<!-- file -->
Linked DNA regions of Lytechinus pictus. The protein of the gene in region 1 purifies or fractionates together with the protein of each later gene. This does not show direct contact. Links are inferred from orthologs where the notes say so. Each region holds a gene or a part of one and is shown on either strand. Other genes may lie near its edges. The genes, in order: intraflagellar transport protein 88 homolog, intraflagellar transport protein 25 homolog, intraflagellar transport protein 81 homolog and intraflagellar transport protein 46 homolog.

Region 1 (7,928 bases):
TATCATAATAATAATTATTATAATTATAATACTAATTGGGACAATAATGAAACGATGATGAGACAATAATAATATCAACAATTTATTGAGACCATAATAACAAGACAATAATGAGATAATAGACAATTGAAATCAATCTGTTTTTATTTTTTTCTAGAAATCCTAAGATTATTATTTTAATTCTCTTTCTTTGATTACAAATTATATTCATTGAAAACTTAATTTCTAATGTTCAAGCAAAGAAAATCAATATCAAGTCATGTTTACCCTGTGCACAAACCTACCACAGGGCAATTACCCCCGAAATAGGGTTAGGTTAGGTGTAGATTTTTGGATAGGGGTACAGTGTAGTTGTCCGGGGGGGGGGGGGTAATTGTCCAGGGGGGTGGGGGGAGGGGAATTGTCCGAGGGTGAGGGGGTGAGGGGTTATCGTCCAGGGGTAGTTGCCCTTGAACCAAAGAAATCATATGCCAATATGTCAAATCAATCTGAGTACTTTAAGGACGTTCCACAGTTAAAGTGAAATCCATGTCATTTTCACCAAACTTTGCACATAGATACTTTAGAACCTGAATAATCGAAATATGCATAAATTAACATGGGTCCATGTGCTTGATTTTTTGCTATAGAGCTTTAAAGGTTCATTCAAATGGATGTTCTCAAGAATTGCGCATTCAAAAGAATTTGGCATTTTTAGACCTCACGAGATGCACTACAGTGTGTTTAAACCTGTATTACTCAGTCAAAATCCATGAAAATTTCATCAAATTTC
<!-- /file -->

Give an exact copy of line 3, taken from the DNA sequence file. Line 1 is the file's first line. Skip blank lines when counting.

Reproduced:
TATCATAATAATAATTATTATAATTATAATACTAATTGGGACAATAATGAAACGATGATGAGACAATAATAATATCAACAATTTATTGAGACCATAATAACAAGACAATAATGAGATAATAGACAATTGAAATCAATCTGTTTTTATTTTTTTCTAGAAATCCTAAGATTATTATTTTAATTCTCTTTCTTTGATTACAAATTATATTCATTGAAAACTTAATTTCTAATGTTCAAGCAAAGAAAATCAATATCAAGTCATGTTTACCCTGTGCACAAACCTACCACAGGGCAATTACCCCCGAAATAGGGTTAGGTTAGGTGTAGATTTTTGGATAGGGGTACAGTGTAGTTGTCCGGGGGGGGGGGGGTAATTGTCCAGGGGGGTGGGGGGAGGGGAATTGTCCGAGGGTGAGGGGGTGAGGGGTTATCGTCCAGGGGTAGTTGCCCTTGAACCAAAGAAATCATATGCCAATATGTCAAATCAATCTGAGTACTTTAAGGACGTTCCACAGTTAAAGTGAAATCCATGTCATTTTCACCAAACTTTGCACATAGATACTTTAGAACCTGAATAATCGAAATATGCATAAATTAACATGGGTCCATGTGCTTGATTTTTTGCTATAGAGCTTTAAAGGTTCATTCAAATGGATGTTCTCAAGAATTGCGCATTCAAAAGAATTTGGCATTTTTAGACCTCACGAGATGCACTACAGTGTGTTTAAACCTGTATTACTCAGTCAAAATCCATGAAAATTTCATCAAATTTC